Christopher Eccleston's Doctor is wise and funny, cheeky and brave. An alien and a loner (it's difficult keeping up with friends when your day job involves flitting through time and space), his detached logic gives him a vital edge when the world's in danger.
Christopher Eccleston's Doctor is wise and funny, cheeky and brave. An alien and a loner (it's difficult keeping up with friends when your day job involves flitting through time and space), his detached logic gives him a vital edge when the world's in danger. But when it comes to human relationships, he can be found wanting. That's why he needs new assistant Rose. Rose is a shop-girl from the present day. From the moment they meet, the Doctor and Rose are soulmates. They understand and complement each other. As they travel together through time, encountering new adversaries, the Doctor shows her things beyond imagination. She starts out as an innocent, unfettered by worldly concerns. But she ends up an adventurer who, by the end of the series, can never go home again...
HMV DVD Editor
Look Who's back! Nine years after the one-off Paul McGann TV movie, sixteen after the end of the show proper, top TV writer and lifelong Who fan Russell T Davies presides over a revival of "Doctor Who", still the world's longest running TV sci-fi show.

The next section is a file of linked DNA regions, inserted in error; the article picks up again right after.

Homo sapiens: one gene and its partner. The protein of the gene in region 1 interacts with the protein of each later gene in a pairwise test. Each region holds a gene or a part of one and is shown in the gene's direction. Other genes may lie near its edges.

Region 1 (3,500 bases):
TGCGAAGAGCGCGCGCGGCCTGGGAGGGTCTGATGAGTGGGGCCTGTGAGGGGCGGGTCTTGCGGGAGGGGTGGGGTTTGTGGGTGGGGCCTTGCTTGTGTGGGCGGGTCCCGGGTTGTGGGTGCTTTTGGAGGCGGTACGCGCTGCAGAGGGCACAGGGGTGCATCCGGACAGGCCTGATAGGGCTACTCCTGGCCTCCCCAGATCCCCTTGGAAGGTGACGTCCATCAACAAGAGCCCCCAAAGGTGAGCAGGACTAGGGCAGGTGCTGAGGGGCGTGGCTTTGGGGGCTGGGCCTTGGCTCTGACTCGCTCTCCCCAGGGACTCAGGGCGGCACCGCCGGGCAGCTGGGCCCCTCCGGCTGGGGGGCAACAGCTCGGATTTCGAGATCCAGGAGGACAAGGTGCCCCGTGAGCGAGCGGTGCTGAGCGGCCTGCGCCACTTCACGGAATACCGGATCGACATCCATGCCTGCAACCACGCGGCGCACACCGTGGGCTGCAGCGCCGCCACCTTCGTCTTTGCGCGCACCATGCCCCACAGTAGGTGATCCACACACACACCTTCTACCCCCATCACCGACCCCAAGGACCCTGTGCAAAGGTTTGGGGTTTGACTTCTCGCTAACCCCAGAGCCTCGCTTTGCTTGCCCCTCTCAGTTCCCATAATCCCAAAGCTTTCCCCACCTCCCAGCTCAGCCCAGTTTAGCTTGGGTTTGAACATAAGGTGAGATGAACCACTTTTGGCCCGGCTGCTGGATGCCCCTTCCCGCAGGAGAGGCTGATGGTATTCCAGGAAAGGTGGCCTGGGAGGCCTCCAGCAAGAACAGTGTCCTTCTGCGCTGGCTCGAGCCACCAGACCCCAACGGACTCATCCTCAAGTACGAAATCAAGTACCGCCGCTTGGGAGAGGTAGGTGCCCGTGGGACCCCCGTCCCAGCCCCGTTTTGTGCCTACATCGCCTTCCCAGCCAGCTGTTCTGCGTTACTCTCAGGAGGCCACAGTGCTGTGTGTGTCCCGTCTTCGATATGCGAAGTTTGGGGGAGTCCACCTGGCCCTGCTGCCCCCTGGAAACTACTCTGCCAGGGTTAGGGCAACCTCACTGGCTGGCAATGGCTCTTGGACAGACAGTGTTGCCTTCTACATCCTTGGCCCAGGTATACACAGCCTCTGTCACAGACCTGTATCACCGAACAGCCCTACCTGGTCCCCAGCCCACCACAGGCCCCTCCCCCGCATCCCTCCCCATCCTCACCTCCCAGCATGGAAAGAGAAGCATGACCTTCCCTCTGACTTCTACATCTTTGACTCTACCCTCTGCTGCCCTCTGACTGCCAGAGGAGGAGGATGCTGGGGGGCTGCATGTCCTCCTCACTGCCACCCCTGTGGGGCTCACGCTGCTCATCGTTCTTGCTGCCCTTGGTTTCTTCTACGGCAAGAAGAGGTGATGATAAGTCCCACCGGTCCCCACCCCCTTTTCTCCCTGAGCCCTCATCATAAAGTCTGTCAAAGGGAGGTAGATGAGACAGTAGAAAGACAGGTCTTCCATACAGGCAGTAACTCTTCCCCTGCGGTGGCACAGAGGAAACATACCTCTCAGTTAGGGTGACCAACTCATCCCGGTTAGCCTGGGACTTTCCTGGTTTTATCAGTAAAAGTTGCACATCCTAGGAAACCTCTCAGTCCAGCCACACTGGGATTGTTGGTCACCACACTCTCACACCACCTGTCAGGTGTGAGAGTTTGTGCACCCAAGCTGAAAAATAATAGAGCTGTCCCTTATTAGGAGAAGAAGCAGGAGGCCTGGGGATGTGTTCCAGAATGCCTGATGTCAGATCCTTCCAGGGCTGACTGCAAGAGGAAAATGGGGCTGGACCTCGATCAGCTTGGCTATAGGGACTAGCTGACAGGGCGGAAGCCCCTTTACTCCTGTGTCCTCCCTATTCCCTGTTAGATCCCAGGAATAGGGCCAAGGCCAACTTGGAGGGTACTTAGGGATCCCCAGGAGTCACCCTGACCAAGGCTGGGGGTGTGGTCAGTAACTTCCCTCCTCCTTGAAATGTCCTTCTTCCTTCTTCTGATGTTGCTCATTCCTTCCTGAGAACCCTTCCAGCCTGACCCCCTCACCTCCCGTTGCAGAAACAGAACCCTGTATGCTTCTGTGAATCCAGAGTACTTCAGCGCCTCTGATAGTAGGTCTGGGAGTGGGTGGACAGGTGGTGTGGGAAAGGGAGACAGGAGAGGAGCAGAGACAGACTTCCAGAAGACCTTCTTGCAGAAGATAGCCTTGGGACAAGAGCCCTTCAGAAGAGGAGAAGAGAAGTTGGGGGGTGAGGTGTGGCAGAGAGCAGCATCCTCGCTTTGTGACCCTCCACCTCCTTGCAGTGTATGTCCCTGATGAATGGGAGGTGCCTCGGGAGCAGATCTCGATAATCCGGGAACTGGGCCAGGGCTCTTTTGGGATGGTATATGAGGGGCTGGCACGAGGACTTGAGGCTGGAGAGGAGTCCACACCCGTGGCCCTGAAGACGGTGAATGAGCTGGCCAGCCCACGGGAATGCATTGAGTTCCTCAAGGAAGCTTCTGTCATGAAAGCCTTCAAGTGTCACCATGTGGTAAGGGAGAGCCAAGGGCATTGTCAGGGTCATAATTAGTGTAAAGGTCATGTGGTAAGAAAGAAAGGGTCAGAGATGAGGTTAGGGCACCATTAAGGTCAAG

Gone are the wobbly sets and low production values; this is top piece of BBC drama and has the budget to match. The TARDIS control room is a huge, beautiful, semi-organic space, and the alien creatures the Doctor meets are every bit a match for those of George Lucas!
Christopher Eccleston is a suitably modern Ninth Doctor, clad in a cool black leather jacket and with a distinctly Northern accent: "Lots of planets have a North," he protests, displaying a hitherto undemonstrated gift for humour.
Billie Piper is a revelation as Rose, a strong-willed, ordinary girl whose encounter with the Doctor leads her to travel to unimaginable past and future locations. She and Eccleston make a great team in a show that became a TV phenomenon in 2005, proving that the concept of teatime family entertainment was far from dead.
"Doctor Who" for the 21st century, Series 1 saw the return of classic series baddies the Autons - plastic dummies animated by the evil Nestene Consciousness - and fascist pepperpots the Daleks, who have never been so cool. New creatures include the gaseous Gelth and flatulent green invaders the Slitheen.
With a team of top writers, Russell T Davies has made "Doctor Who" a hit all over again!